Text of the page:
Jury finds one defendant not guilty, deadlocked on second in 2016 Oakland Ghost Ship warehouse fire case

The criminal trial of Derrick Almena and Max Harris, each charged with 36 counts of involuntary manslaughter in the 2016 Oakland, California Ghost Ship warehouse fire, ended Thursday in a deadlock and an acquittal. A more than five-month-long trial that witnessed plenty of drama including dismissed jurors and a restart to the deliberations concluded with the jury being unable to come to a unanimous decision about Almena and finding Harris not guilty on all charges. As of now, a hearing for a possible retrial of Almena is scheduled for October 4.

The two men were on the dock for what the Alameda County District Attorney’s office had categorized as their “criminal negligence” leading to one of the deadliest building fires in the country in the past two decades. An old East Oakland warehouse that had been converted into an art collective, Ghost Ship, caught fire late at night on December 2, 2016. The warehouse not only hosted various artist studios, but also provided residential space to numerous tenants as well as serving as an event space.

At the time of the fire, Ghost Ship was the venue of an electronic music party. The space, clearly not designed for any such event, became an infernal deathtrap for the concertgoers and tenants, claiming 36 victims before the fire was finally brought under control.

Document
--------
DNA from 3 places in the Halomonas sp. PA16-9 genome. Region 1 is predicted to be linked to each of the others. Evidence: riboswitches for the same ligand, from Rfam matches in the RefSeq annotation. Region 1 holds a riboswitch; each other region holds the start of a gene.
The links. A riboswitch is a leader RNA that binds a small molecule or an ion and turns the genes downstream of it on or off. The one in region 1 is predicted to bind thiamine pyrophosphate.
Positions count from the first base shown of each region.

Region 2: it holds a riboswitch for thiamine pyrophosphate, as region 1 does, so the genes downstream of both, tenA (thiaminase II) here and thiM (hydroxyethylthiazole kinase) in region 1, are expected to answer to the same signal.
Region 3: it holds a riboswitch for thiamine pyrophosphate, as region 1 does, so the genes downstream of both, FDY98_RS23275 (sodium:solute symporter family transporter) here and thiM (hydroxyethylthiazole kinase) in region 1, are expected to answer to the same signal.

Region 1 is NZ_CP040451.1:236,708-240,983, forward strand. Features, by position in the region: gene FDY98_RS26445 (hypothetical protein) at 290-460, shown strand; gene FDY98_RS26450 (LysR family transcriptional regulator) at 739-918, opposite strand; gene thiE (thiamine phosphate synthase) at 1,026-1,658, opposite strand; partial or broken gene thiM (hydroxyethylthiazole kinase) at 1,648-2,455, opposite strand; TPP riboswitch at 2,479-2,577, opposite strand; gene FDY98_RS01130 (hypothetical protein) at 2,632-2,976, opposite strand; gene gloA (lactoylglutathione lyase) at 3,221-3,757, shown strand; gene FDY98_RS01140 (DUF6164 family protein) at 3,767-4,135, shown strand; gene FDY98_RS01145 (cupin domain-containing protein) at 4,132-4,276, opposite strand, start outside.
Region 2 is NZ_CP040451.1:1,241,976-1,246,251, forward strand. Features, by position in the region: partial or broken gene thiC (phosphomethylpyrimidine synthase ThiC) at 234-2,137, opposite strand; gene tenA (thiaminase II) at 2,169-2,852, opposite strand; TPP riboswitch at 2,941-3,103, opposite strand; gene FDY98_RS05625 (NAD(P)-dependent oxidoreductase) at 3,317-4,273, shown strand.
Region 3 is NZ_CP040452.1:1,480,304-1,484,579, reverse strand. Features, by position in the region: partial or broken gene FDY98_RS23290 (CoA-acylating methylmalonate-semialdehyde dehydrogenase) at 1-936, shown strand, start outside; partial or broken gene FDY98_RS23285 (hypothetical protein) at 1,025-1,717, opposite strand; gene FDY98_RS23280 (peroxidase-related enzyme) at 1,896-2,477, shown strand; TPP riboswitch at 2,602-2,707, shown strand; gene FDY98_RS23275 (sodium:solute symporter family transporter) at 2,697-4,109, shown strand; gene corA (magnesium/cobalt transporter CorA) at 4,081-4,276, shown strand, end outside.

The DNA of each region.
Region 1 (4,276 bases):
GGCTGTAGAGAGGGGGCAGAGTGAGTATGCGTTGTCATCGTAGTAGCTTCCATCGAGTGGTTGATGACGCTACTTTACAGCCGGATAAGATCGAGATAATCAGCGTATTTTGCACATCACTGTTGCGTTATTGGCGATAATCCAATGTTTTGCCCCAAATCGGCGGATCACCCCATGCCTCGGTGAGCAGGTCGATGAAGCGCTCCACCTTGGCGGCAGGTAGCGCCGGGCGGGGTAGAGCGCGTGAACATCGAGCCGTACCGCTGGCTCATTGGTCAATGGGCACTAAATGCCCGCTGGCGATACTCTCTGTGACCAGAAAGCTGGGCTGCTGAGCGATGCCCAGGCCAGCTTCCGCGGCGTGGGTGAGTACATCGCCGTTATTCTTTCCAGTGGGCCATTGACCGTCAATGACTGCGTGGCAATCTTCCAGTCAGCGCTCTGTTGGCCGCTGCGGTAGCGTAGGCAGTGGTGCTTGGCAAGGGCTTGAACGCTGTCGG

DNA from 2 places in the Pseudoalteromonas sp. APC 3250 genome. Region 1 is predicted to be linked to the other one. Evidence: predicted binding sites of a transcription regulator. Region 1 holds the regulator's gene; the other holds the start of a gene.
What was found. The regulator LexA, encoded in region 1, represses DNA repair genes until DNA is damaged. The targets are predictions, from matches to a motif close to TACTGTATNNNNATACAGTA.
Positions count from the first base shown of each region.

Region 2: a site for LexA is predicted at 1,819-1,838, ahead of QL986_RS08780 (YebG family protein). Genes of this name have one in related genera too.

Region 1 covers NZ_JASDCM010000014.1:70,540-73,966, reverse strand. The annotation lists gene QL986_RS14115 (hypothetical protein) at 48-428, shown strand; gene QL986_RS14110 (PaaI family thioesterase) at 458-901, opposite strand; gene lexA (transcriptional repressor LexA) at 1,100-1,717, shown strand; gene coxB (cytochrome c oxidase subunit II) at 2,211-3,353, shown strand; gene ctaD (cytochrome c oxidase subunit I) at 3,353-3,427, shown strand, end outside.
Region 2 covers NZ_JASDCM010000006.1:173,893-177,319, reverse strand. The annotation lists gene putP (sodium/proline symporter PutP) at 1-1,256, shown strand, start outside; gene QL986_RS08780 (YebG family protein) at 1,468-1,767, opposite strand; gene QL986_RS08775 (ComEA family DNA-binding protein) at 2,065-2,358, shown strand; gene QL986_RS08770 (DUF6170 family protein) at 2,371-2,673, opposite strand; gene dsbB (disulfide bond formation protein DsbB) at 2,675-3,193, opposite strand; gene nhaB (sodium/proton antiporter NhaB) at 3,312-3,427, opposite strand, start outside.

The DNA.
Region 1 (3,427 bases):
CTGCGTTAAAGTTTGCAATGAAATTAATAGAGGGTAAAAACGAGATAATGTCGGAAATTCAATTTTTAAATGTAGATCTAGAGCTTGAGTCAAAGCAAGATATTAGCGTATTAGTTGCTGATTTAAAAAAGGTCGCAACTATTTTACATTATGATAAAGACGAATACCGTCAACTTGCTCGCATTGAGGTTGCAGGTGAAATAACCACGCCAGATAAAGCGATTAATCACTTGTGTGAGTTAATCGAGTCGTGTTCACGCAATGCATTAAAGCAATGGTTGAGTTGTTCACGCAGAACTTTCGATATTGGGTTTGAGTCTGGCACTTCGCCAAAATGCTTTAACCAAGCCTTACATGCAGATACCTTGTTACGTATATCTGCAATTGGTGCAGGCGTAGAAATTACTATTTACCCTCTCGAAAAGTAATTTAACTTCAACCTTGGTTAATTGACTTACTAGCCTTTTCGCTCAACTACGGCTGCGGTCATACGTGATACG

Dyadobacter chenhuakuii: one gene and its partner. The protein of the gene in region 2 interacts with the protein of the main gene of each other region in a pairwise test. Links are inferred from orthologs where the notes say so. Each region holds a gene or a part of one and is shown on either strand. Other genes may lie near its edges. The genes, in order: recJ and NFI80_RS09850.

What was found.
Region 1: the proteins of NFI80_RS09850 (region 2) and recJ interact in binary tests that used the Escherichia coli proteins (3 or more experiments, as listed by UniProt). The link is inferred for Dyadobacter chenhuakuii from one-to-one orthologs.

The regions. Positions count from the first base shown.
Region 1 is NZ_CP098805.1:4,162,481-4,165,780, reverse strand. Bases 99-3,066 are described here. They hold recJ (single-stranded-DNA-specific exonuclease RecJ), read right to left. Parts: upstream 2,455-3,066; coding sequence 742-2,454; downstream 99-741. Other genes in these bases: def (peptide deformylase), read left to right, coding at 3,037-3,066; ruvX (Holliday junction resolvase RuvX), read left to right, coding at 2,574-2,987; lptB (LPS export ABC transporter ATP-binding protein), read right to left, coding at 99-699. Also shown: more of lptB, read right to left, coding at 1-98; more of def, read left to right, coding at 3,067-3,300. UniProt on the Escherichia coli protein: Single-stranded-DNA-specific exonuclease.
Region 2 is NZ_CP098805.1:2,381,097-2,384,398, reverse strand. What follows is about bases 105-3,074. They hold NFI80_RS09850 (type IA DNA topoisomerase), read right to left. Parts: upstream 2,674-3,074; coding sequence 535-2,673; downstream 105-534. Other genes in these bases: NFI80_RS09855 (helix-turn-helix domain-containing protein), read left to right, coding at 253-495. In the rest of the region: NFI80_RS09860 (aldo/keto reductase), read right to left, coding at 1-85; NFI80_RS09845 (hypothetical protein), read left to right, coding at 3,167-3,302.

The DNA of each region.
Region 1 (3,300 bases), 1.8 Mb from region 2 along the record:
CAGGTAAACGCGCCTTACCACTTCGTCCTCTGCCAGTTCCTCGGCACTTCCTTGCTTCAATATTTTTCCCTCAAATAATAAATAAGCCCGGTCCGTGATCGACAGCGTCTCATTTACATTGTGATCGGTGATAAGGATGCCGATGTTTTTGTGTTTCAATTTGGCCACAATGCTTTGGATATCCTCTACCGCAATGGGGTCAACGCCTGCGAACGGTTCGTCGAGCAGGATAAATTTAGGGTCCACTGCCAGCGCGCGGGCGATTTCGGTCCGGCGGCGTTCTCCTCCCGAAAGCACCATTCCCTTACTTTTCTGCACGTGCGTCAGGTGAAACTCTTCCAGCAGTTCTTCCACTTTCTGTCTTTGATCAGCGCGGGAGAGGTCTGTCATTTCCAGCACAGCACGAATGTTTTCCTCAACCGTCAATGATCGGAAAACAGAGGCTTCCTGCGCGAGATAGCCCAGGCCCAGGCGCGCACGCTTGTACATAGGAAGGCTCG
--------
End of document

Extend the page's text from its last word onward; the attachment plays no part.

Responding to public anger in the immediate aftermath of the fire, the Alameda county District Attorney’s office announced that it was launching a criminal investigation into the incident. While firefighters and investigators were unable to determine the cause of the conflagration, on June 5, 2017 the DA’s office announced the arrest of Almena and Harris in connection with the case.

Almena, identified as the property manager, was the “Master tenant,” the man whose name was on the lease. Harris was his “second-in-command,” the person who helped collect rents and organize the various events hosted at Ghost Ship. Both men lived in the warehouse.

At a press conference announcing the charges, Alameda County District Attorney Nancy E. O’Malley asserted that Almena and Harris “knowingly created a fire trap.” As an artist collective, the building was filled with highly flammable materials, including propane tanks and gas powered generators, while completely lacking adequate fire safety measures. Harris was further accused of blocking off a second stairwell that could have served as an escape route during the concert.